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Fun and football: The legacy Joe Staley leaves on the NFL


Fun and football: The legacy Joe Staley leaves on the NFL

May 3, 2020Nick WagonerESPN Staff Writer Close Covered Rams for nine years for Previously covered University of Missouri football Member of Pro Football Writers of AmericaSANTA CLARA, Calif. — After Joe Staley’s mostly nondescript freshman season at Central Michigan, coach Brian Kelly had a radical idea: ask Staley to pack on the pounds and…

Fun and football: The legacy Joe Staley leaves on the NFL

May 3, 2020

  • Nick WagonerESPN Staff Writer


    • Covered Rams for nine years for
    • Previously covered University of Missouri football
    • Member of Pro Football Writers of America

SANTA CLARA, Calif. — After Joe Staley‘s mostly nondescript freshman season at Central Michigan, coach Brian Kelly had a radical idea: ask Staley to pack on the pounds and muscle necessary to move from tight end to offensive tackle.

Kelly, now the head coach at Notre Dame, got some resistance from Butch Staley, Joe’s dad. But Kelly was quick to offer assurances that if Staley was able to gain the size needed to hold up at offensive tackle, his speed and athleticism would one day make him a premier NFL tackle and a wealthy man.

So when a sophomore Staley stepped on the practice field early in his transition to tackle, he found himself lined up opposite defensive end Dan Bazuin. Bazuin was one of the team’s best players and would leave the school as the career leader in sacks and tackles for loss on his way to becoming a second-round NFL draft pick in 2007.

As Kelly recalls, it didn’t go so well for Staley. Not that you’d have known it from his reaction.

“Dan was having his way with Joe Staley,” Kelly said. “Joe had just moved to tackle and I remember Joe getting up [and] he was pulling the grass and dirt away from his face after getting knocked down for the third or fourth time and he had a big smile on his face, and he turned to me and says, ‘Boy, I’m really gonna love this challenge.’ That was Joe Staley.”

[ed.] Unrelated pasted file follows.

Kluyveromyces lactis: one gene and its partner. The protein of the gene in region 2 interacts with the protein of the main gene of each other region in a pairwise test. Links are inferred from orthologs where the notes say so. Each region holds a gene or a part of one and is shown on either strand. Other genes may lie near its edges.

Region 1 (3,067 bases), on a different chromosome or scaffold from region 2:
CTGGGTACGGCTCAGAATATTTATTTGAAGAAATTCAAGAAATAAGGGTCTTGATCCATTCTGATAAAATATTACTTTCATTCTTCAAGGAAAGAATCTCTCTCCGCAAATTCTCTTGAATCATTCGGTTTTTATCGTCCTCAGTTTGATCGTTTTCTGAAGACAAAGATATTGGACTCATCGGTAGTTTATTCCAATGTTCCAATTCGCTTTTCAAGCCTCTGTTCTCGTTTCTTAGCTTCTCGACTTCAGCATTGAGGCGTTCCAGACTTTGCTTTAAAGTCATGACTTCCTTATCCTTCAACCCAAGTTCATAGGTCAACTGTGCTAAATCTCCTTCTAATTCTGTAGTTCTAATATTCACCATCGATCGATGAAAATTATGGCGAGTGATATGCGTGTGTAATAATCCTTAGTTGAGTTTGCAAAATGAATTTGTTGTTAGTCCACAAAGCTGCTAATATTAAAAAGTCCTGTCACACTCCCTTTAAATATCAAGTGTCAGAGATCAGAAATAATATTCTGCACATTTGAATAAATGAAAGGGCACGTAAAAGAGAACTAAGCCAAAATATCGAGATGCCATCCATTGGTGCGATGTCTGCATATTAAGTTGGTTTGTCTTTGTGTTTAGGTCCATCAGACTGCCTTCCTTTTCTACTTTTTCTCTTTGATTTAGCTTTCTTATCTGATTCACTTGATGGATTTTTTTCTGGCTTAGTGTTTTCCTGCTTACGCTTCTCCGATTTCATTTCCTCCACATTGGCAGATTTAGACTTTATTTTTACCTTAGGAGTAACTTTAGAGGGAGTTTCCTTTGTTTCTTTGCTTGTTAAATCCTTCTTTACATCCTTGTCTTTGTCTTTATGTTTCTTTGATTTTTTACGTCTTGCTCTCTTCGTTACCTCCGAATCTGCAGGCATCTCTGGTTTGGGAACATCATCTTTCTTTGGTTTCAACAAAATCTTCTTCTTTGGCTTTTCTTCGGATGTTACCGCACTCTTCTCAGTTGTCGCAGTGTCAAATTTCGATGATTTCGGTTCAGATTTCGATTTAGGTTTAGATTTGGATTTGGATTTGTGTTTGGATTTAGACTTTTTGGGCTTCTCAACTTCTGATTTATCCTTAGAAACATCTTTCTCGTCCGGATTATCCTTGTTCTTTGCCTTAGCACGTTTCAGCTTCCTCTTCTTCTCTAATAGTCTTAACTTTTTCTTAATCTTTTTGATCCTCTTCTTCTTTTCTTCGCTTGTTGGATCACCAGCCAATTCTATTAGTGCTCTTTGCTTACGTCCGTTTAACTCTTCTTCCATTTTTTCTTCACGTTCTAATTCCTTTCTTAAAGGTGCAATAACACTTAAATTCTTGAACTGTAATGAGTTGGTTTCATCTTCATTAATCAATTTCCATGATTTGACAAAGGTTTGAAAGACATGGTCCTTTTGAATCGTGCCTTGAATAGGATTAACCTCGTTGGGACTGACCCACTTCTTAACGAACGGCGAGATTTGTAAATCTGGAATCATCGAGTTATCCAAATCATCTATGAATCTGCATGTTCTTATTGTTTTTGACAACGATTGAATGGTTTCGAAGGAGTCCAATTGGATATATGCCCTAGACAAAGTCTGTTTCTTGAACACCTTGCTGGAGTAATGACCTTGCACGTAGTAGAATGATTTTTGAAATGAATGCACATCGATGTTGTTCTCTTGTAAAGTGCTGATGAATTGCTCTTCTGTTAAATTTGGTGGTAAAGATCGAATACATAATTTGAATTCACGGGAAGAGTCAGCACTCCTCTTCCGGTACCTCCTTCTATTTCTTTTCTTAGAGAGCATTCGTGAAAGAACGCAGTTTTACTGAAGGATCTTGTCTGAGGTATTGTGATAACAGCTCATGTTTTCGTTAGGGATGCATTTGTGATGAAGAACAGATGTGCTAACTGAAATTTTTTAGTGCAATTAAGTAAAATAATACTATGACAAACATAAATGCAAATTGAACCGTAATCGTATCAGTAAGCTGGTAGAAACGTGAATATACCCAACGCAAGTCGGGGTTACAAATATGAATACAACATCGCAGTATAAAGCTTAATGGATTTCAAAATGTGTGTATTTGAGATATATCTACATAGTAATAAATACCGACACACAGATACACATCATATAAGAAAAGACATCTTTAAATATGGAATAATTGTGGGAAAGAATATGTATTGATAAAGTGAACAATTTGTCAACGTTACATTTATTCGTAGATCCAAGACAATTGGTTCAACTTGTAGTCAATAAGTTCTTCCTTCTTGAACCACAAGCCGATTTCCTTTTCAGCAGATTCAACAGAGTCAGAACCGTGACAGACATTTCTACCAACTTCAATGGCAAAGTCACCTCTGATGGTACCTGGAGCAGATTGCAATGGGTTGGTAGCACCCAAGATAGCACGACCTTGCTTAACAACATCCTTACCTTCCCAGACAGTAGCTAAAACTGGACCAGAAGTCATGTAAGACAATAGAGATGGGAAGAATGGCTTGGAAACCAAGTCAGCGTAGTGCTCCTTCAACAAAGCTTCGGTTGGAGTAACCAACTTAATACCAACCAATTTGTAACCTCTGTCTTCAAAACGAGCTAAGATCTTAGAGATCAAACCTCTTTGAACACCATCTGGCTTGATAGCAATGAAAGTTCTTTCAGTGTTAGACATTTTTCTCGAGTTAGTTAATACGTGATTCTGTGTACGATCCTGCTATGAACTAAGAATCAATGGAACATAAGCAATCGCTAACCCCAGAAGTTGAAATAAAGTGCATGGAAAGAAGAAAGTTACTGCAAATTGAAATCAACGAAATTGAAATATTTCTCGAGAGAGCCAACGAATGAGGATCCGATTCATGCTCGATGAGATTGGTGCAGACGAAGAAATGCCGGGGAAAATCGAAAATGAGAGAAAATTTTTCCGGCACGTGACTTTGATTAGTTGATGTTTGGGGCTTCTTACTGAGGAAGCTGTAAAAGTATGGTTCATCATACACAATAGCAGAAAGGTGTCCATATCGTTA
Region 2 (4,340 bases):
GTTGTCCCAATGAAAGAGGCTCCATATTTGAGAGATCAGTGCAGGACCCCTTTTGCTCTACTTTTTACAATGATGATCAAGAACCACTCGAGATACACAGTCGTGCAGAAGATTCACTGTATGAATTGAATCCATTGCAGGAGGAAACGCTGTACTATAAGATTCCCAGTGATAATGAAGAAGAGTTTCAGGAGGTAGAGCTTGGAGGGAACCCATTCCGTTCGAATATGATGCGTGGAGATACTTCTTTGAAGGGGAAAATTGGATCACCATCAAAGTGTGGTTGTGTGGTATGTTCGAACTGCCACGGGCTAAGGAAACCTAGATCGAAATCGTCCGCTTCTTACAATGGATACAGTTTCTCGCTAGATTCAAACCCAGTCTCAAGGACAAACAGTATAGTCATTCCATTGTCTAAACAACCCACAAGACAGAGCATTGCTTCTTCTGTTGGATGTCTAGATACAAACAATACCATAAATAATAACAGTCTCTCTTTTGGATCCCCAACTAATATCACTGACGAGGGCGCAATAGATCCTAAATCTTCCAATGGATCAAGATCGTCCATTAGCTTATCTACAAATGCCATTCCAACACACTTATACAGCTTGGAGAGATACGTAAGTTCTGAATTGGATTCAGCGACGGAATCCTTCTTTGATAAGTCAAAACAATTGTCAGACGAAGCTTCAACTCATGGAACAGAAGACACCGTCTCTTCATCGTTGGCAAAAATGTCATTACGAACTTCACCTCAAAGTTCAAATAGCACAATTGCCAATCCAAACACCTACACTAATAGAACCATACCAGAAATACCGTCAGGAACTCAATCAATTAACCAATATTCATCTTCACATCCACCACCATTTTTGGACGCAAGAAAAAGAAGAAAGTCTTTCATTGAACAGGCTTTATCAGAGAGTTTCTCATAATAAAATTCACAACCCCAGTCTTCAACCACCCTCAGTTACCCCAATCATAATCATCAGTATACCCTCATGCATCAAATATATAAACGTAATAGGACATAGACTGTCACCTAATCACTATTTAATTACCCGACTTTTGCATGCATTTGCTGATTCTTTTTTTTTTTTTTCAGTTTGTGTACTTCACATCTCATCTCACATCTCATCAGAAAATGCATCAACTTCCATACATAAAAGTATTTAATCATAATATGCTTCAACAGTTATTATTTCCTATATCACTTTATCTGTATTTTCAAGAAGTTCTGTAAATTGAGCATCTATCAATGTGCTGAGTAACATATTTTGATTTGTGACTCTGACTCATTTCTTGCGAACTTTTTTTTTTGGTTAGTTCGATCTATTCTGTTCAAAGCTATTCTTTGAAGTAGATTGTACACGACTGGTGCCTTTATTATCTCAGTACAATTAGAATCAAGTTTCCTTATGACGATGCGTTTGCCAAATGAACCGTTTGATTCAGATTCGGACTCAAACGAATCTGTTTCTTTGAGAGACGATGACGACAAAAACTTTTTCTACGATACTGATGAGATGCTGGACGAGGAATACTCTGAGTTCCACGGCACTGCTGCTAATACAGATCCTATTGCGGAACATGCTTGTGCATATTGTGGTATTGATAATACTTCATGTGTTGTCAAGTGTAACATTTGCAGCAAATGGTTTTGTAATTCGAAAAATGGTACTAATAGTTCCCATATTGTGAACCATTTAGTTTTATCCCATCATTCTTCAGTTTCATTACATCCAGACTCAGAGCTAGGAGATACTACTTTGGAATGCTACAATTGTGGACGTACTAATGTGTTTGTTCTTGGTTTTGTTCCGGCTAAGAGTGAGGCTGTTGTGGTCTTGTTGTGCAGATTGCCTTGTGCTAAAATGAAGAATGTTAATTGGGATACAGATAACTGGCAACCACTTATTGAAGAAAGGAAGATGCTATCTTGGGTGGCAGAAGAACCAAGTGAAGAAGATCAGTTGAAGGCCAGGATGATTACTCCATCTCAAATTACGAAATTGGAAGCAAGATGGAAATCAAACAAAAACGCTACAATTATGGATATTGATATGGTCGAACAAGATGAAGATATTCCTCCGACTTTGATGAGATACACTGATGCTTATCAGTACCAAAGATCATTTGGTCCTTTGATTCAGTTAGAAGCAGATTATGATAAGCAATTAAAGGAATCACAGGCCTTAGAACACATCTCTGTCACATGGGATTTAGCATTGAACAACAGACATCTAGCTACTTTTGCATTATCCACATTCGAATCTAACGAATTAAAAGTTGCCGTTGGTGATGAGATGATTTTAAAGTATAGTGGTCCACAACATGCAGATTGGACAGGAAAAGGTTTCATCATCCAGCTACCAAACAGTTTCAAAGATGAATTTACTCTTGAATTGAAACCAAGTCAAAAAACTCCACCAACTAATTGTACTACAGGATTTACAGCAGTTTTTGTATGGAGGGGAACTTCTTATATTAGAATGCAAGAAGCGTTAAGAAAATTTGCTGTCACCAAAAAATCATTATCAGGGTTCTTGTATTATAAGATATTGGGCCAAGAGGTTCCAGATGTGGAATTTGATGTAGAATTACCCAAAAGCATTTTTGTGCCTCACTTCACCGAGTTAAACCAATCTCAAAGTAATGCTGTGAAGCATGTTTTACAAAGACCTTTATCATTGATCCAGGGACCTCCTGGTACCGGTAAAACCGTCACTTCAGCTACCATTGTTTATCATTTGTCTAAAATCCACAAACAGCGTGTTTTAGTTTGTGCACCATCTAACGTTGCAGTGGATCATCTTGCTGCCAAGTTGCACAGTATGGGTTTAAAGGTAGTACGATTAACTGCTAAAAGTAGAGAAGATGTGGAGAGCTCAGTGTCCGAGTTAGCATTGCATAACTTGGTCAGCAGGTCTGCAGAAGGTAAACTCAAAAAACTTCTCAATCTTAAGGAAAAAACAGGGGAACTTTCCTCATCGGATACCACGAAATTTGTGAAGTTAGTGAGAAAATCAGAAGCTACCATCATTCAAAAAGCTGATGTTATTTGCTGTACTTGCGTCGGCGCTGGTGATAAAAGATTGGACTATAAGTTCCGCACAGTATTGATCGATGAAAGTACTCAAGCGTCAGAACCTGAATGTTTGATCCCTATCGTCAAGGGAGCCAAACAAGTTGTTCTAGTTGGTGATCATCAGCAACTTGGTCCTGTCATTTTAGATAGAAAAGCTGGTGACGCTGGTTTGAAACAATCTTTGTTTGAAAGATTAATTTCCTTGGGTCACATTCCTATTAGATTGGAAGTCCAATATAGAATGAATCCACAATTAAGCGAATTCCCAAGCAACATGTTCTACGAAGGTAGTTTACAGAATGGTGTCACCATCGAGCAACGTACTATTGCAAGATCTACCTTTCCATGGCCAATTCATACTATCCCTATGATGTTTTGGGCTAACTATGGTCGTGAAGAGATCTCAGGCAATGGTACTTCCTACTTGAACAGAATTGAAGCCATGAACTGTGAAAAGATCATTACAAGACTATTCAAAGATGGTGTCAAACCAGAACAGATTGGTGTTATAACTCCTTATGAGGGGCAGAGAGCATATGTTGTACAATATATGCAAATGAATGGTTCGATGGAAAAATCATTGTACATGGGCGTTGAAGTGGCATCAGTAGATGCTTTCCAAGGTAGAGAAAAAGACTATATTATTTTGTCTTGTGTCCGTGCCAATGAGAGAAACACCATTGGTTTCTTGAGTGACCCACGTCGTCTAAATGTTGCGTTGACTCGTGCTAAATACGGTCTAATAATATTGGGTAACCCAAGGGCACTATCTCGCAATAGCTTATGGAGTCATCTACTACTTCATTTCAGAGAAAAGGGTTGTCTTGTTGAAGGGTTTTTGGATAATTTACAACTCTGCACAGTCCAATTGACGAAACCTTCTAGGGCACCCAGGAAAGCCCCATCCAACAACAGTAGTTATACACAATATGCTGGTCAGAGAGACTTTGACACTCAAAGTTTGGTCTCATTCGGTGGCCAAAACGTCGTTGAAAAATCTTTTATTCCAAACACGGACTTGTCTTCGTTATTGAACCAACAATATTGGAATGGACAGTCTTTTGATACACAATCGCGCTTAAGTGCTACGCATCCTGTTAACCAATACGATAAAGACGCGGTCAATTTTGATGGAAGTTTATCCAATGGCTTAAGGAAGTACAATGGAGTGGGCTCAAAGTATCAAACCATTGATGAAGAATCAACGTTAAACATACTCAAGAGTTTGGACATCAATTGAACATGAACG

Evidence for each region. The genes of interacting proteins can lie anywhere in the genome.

After 13 distinguished seasons as the San Francisco 49ers‘ left tackle, Staley walked away from the NFL last week. Not because he wanted to. In fact, his head and heart were still all-in on the game he loved since he was a kid. It was his body that would simply no longer allow it, and Staley couldn’t fathom not having the kind of future he wanted with his family.

Staley takes with him plenty of accolades as he heads into retirement. He earned six Pro Bowl nods, was a three-time second-team All Pro, won two NFC championships and landed on the NFL’s All-Decade Team for the 2010s.

Staley’s consistent excellence has teammates stumping for his induction into the Pro Football Hall of Fame already.

“I think he’s a Hall of Famer, without a doubt,” right tackle Mike McGlinchey said. “That’s a no-brainer … But something that’s really not talked about with Joe is the impact he made on the game of football … He affected 15 years’ worth of offensive linemen of when you turn on how a left tackle is supposed to play football in a complete game, it’s not just the fancy pass pro, the great athlete; Joe was the most complete offensive tackle of his generation and that’s something I think should without a doubt be entrenched into the Hall of Fame.”

All of that is only a small part of the imprint Staley leaves on the game.

The on-field achievements speak for themselves, but it was Staley’s ability to genuinely enjoy every second as a football player that made him a fan favorite. It’s the reason so many took to social media to share their favorite Staley memories in the hours after he announced his retirement and the reason his former teammates and coaches offered a similar outpouring of support.